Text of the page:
The Building Safety Act aims to address longstanding issues in construction, says LABC chief


Share this content


Overview of the Building Safety Act

The Building Safety Act is poised to fundamentally change the construction industry’s approach to safety and culture.

As reported by the Building Engineering Services Association (BESA), Lorna Stimpson, CEO of Local Authority Building Control (LABC) in England and Wales, described the act’s impact as unprecedented in its scale during a BESA podcast.

She emphasised that the act targets various critical aspects to correct persistent issues in the construction sector.

Cultural change and industry responsibilities

According to Stimpson, the Building Safety Act centres on cultural shifts within the construction industry, which are crucial yet challenging to measure.

“It’s about people doing the right thing for the right reasons and putting safety first,” Stimpson said: “There will be hard times coming for the whole industry, but we’ve got to be better.”

She highlighted the industry’s role in redefining competence and standards, suggesting that real competence extends beyond theoretical knowledge to include practical experience and behavioural integrity.

Enhanced accountability and upcoming deadlines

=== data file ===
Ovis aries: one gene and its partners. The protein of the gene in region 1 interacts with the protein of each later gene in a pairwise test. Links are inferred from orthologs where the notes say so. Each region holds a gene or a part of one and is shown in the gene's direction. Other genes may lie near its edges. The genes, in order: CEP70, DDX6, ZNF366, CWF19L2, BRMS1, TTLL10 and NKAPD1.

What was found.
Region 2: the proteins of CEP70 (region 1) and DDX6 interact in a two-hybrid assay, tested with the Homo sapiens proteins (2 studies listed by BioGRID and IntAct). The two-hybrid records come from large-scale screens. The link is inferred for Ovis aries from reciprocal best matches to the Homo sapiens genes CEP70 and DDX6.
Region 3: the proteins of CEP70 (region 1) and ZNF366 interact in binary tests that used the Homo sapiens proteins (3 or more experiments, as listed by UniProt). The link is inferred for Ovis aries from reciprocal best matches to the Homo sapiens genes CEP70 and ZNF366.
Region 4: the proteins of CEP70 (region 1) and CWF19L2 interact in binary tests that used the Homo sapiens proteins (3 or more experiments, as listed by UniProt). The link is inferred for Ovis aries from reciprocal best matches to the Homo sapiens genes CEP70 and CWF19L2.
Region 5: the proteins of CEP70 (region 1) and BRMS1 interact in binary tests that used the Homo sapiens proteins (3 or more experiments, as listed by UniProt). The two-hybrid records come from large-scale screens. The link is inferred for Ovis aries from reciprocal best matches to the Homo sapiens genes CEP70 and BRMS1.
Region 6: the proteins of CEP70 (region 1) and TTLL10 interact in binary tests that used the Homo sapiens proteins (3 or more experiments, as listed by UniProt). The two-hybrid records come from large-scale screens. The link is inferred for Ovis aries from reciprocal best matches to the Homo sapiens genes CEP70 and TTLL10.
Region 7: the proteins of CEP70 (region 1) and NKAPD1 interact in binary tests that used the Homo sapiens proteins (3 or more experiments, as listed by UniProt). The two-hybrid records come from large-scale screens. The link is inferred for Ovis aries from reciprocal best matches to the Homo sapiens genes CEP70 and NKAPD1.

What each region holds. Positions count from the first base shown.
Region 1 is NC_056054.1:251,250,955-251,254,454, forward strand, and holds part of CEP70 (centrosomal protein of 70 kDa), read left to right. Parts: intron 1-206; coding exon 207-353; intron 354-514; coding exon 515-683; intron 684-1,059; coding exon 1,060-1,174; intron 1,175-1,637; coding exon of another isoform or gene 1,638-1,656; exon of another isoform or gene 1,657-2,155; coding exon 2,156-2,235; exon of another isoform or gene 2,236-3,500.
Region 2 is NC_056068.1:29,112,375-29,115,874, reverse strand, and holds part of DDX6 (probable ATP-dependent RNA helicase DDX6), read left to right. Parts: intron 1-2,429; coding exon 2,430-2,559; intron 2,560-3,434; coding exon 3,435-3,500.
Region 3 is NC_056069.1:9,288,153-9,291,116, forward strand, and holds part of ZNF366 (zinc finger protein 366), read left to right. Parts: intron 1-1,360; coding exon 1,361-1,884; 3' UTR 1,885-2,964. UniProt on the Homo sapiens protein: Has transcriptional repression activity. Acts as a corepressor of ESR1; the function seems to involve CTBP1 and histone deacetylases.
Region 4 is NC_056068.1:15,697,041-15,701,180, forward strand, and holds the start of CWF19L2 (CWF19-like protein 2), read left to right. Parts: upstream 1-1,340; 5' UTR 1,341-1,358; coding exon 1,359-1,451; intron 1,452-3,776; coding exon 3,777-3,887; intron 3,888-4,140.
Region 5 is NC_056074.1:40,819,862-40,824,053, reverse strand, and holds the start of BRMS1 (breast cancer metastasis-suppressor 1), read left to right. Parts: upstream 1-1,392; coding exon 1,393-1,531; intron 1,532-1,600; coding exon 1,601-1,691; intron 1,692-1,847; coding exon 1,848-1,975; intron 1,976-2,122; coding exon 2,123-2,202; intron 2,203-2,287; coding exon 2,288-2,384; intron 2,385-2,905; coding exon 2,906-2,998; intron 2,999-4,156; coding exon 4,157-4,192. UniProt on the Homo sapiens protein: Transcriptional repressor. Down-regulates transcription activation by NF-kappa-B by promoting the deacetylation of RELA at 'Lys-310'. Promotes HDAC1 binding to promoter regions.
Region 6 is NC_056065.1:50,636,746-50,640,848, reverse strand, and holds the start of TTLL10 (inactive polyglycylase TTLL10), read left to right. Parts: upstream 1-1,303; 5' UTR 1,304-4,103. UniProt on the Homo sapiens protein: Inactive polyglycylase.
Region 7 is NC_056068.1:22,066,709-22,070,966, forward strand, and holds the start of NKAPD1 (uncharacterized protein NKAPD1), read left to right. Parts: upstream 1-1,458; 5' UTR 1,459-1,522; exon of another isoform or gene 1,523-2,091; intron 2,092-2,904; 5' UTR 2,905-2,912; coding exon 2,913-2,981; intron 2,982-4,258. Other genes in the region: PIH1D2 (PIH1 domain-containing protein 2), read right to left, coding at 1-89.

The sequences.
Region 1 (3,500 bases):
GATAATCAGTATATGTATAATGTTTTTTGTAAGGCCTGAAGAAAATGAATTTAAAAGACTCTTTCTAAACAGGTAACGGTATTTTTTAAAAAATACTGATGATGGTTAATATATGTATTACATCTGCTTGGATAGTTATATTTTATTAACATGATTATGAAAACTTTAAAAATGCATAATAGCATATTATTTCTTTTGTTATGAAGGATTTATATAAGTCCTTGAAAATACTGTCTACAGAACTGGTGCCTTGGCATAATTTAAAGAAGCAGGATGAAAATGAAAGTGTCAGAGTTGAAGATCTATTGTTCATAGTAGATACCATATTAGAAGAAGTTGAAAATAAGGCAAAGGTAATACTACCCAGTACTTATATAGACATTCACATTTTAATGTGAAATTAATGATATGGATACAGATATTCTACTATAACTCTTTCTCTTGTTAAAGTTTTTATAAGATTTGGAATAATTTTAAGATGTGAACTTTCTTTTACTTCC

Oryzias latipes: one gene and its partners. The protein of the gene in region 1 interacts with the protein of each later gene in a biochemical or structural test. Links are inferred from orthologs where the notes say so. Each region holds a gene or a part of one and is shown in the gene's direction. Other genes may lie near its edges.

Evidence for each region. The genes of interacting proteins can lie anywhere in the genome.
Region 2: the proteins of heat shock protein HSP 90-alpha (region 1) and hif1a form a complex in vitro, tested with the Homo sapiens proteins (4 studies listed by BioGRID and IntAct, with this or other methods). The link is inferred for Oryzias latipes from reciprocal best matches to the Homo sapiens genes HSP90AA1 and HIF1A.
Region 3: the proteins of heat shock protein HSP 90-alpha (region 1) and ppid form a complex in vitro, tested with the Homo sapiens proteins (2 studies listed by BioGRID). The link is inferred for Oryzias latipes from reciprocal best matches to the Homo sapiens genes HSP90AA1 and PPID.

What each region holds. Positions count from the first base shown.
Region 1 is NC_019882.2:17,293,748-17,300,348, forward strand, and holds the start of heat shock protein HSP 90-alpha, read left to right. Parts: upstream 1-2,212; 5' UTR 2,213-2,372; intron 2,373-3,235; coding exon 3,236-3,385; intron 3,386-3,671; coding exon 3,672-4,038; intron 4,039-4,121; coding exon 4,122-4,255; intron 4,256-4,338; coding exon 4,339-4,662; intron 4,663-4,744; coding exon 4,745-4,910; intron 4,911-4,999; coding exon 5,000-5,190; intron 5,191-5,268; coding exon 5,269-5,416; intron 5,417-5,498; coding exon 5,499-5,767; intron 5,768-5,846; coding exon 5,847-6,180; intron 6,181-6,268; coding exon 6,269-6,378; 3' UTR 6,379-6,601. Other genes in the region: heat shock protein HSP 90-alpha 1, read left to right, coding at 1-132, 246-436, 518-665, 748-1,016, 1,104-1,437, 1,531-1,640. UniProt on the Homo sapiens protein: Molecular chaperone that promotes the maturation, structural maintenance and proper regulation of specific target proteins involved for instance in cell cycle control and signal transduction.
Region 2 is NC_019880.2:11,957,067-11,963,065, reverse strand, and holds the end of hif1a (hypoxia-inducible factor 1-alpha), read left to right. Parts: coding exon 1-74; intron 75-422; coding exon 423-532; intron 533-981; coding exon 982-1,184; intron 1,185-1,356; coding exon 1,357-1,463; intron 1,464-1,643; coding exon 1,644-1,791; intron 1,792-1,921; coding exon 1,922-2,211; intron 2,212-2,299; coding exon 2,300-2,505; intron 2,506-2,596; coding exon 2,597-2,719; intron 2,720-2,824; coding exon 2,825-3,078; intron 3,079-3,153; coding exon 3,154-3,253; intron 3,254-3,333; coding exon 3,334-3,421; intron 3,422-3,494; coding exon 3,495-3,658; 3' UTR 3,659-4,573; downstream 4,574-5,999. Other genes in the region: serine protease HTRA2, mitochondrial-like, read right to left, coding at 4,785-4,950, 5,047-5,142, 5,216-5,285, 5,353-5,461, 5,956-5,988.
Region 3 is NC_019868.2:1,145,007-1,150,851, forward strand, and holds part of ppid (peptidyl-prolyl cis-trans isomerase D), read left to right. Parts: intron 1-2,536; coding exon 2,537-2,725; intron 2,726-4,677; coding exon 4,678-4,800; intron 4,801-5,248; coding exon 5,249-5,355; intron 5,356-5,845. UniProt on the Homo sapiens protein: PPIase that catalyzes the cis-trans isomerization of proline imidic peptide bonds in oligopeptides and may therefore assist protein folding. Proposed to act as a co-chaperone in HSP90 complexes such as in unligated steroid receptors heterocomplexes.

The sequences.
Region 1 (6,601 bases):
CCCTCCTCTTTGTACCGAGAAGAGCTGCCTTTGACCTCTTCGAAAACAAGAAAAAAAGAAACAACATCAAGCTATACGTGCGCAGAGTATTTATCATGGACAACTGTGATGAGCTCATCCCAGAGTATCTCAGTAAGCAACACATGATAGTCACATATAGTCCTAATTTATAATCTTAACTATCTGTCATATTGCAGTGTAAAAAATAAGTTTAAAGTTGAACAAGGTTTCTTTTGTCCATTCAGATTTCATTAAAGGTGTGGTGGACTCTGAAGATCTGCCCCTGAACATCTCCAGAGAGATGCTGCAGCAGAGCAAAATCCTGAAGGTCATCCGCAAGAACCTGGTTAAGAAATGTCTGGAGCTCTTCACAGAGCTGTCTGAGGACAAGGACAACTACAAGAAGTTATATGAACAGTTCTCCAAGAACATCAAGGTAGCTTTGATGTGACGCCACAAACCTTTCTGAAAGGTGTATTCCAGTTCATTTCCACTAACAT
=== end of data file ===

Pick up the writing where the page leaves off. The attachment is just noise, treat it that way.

Stimpson further outlined that the act demands better documentation of standard practices, which should not be seen as an additional burden but as a verification of due diligence.

The government has recently extended deadlines for building control officers in England and Wales to register with the building safety regulator, in response to a request from Stimpson, reflecting the act’s immediate administrative impacts.

She also stressed the importance of ongoing education and adaptation within the profession to keep up with continual innovations in construction materials and methods.

Comments on the Building Safety Act

Stimpson concluded her discussion by noting the need for increased recruitment into the building control profession, acknowledging its ageing workforce and the necessity of training new entrants to sustain and support the act’s long-term objectives.

IFSJ Comment

The introduction of the Building Safety Act was a critical step towards rectifying long-standing safety and ethical practices within the construction industry.

By focusing on cultural change, enhancing accountability, and broadening the definitions of competence, the act provides a framework for more responsible construction practices.

As the industry adapts to these changes, the act’s emphasis on integrity and continuous improvement will likely influence the overall quality and safety of building projects, contributing positively to the industry’s future.

Receive the latest breaking news straight to your inbox